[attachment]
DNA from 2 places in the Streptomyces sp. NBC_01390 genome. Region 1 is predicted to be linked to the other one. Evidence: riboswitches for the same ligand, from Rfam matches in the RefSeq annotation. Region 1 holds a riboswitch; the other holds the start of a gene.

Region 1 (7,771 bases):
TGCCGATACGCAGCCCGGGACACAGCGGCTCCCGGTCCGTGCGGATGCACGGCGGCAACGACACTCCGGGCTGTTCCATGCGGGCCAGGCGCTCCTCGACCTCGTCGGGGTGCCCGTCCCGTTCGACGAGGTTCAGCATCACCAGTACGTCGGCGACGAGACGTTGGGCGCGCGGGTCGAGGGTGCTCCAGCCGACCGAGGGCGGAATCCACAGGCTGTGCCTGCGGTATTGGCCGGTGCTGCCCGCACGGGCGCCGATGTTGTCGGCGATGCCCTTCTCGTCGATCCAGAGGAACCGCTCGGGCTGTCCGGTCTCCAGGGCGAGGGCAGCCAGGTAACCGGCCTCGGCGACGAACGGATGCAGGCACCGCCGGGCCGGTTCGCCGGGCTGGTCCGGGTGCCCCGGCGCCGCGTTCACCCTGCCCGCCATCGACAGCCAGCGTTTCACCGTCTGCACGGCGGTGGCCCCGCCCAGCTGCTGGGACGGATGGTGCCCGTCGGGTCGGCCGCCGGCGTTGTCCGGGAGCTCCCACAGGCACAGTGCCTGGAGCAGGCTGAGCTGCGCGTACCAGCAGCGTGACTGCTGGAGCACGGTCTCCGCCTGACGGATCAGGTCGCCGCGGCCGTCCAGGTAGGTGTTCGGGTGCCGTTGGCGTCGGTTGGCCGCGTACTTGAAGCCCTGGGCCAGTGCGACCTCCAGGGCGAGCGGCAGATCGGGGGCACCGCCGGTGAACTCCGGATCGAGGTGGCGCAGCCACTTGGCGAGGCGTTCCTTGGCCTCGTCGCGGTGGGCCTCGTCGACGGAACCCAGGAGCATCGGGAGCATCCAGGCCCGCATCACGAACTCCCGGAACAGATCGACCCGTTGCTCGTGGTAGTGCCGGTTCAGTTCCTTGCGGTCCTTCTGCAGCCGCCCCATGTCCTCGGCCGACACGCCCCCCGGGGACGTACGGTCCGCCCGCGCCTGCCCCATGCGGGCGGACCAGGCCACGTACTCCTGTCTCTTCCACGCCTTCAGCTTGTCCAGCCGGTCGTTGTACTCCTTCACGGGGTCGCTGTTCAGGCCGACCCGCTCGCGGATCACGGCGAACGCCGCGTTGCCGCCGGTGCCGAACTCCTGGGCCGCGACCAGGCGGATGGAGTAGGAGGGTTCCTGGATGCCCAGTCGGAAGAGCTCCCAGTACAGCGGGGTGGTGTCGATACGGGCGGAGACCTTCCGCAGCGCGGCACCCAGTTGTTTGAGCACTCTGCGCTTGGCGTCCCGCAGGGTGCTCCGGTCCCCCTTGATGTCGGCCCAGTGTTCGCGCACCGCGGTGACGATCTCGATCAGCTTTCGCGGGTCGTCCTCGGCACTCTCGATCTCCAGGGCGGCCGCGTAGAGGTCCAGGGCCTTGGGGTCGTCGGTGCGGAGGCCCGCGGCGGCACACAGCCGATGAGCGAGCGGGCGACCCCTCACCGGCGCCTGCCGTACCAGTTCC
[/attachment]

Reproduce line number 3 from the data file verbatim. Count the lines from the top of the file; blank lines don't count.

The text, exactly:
TGCCGATACGCAGCCCGGGACACAGCGGCTCCCGGTCCGTGCGGATGCACGGCGGCAACGACACTCCGGGCTGTTCCATGCGGGCCAGGCGCTCCTCGACCTCGTCGGGGTGCCCGTCCCGTTCGACGAGGTTCAGCATCACCAGTACGTCGGCGACGAGACGTTGGGCGCGCGGGTCGAGGGTGCTCCAGCCGACCGAGGGCGGAATCCACAGGCTGTGCCTGCGGTATTGGCCGGTGCTGCCCGCACGGGCGCCGATGTTGTCGGCGATGCCCTTCTCGTCGATCCAGAGGAACCGCTCGGGCTGTCCGGTCTCCAGGGCGAGGGCAGCCAGGTAACCGGCCTCGGCGACGAACGGATGCAGGCACCGCCGGGCCGGTTCGCCGGGCTGGTCCGGGTGCCCCGGCGCCGCGTTCACCCTGCCCGCCATCGACAGCCAGCGTTTCACCGTCTGCACGGCGGTGGCCCCGCCCAGCTGCTGGGACGGATGGTGCCCGTCGGGTCGGCCGCCGGCGTTGTCCGGGAGCTCCCACAGGCACAGTGCCTGGAGCAGGCTGAGCTGCGCGTACCAGCAGCGTGACTGCTGGAGCACGGTCTCCGCCTGACGGATCAGGTCGCCGCGGCCGTCCAGGTAGGTGTTCGGGTGCCGTTGGCGTCGGTTGGCCGCGTACTTGAAGCCCTGGGCCAGTGCGACCTCCAGGGCGAGCGGCAGATCGGGGGCACCGCCGGTGAACTCCGGATCGAGGTGGCGCAGCCACTTGGCGAGGCGTTCCTTGGCCTCGTCGCGGTGGGCCTCGTCGACGGAACCCAGGAGCATCGGGAGCATCCAGGCCCGCATCACGAACTCCCGGAACAGATCGACCCGTTGCTCGTGGTAGTGCCGGTTCAGTTCCTTGCGGTCCTTCTGCAGCCGCCCCATGTCCTCGGCCGACACGCCCCCCGGGGACGTACGGTCCGCCCGCGCCTGCCCCATGCGGGCGGACCAGGCCACGTACTCCTGTCTCTTCCACGCCTTCAGCTTGTCCAGCCGGTCGTTGTACTCCTTCACGGGGTCGCTGTTCAGGCCGACCCGCTCGCGGATCACGGCGAACGCCGCGTTGCCGCCGGTGCCGAACTCCTGGGCCGCGACCAGGCGGATGGAGTAGGAGGGTTCCTGGATGCCCAGTCGGAAGAGCTCCCAGTACAGCGGGGTGGTGTCGATACGGGCGGAGACCTTCCGCAGCGCGGCACCCAGTTGTTTGAGCACTCTGCGCTTGGCGTCCCGCAGGGTGCTCCGGTCCCCCTTGATGTCGGCCCAGTGTTCGCGCACCGCGGTGACGATCTCGATCAGCTTTCGCGGGTCGTCCTCGGCACTCTCGATCTCCAGGGCGGCCGCGTAGAGGTCCAGGGCCTTGGGGTCGTCGGTGCGGAGGCCCGCGGCGGCACACAGCCGATGAGCGAGCGGGCGACCCCTCACCGGCGCCTGCCGTACCAGTTCC